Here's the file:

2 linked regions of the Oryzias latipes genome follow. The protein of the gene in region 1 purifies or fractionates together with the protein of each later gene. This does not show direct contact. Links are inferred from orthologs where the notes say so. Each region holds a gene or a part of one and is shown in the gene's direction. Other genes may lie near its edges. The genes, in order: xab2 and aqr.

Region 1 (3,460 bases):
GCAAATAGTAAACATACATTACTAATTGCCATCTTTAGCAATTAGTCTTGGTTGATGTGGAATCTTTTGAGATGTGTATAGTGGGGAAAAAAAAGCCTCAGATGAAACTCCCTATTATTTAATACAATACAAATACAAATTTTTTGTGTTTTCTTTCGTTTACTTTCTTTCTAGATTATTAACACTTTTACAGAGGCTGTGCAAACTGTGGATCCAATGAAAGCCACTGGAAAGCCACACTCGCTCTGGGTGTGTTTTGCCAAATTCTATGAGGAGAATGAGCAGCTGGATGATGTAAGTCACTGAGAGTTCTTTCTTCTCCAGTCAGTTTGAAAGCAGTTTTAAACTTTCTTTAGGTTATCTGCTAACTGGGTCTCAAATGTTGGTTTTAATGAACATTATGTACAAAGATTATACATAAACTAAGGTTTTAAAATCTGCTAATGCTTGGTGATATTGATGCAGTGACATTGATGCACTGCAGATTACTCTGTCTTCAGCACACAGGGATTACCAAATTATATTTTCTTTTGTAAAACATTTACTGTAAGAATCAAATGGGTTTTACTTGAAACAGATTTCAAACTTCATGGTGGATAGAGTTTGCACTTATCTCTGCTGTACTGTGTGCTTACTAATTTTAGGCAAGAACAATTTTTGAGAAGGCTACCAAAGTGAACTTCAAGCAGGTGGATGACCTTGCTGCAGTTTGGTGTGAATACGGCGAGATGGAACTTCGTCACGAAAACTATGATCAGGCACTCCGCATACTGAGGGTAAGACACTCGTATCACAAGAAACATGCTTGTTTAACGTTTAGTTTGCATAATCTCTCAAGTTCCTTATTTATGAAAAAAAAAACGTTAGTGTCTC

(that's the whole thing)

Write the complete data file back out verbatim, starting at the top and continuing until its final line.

2 linked regions of the Oryzias latipes genome follow. The protein of the gene in region 1 purifies or fractionates together with the protein of each later gene. This does not show direct contact. Links are inferred from orthologs where the notes say so. Each region holds a gene or a part of one and is shown in the gene's direction. Other genes may lie near its edges. The genes, in order: xab2 and aqr.

Region 1 (3,460 bases):
GCAAATAGTAAACATACATTACTAATTGCCATCTTTAGCAATTAGTCTTGGTTGATGTGGAATCTTTTGAGATGTGTATAGTGGGGAAAAAAAAGCCTCAGATGAAACTCCCTATTATTTAATACAATACAAATACAAATTTTTTGTGTTTTCTTTCGTTTACTTTCTTTCTAGATTATTAACACTTTTACAGAGGCTGTGCAAACTGTGGATCCAATGAAAGCCACTGGAAAGCCACACTCGCTCTGGGTGTGTTTTGCCAAATTCTATGAGGAGAATGAGCAGCTGGATGATGTAAGTCACTGAGAGTTCTTTCTTCTCCAGTCAGTTTGAAAGCAGTTTTAAACTTTCTTTAGGTTATCTGCTAACTGGGTCTCAAATGTTGGTTTTAATGAACATTATGTACAAAGATTATACATAAACTAAGGTTTTAAAATCTGCTAATGCTTGGTGATATTGATGCAGTGACATTGATGCACTGCAGATTACTCTGTCTTCAGCACACAGGGATTACCAAATTATATTTTCTTTTGTAAAACATTTACTGTAAGAATCAAATGGGTTTTACTTGAAACAGATTTCAAACTTCATGGTGGATAGAGTTTGCACTTATCTCTGCTGTACTGTGTGCTTACTAATTTTAGGCAAGAACAATTTTTGAGAAGGCTACCAAAGTGAACTTCAAGCAGGTGGATGACCTTGCTGCAGTTTGGTGTGAATACGGCGAGATGGAACTTCGTCACGAAAACTATGATCAGGCACTCCGCATACTGAGGGTAAGACACTCGTATCACAAGAAACATGCTTGTTTAACGTTTAGTTTGCATAATCTCTCAAGTTCCTTATTTATGAAAAAAAAAACGTTAGTGTCTC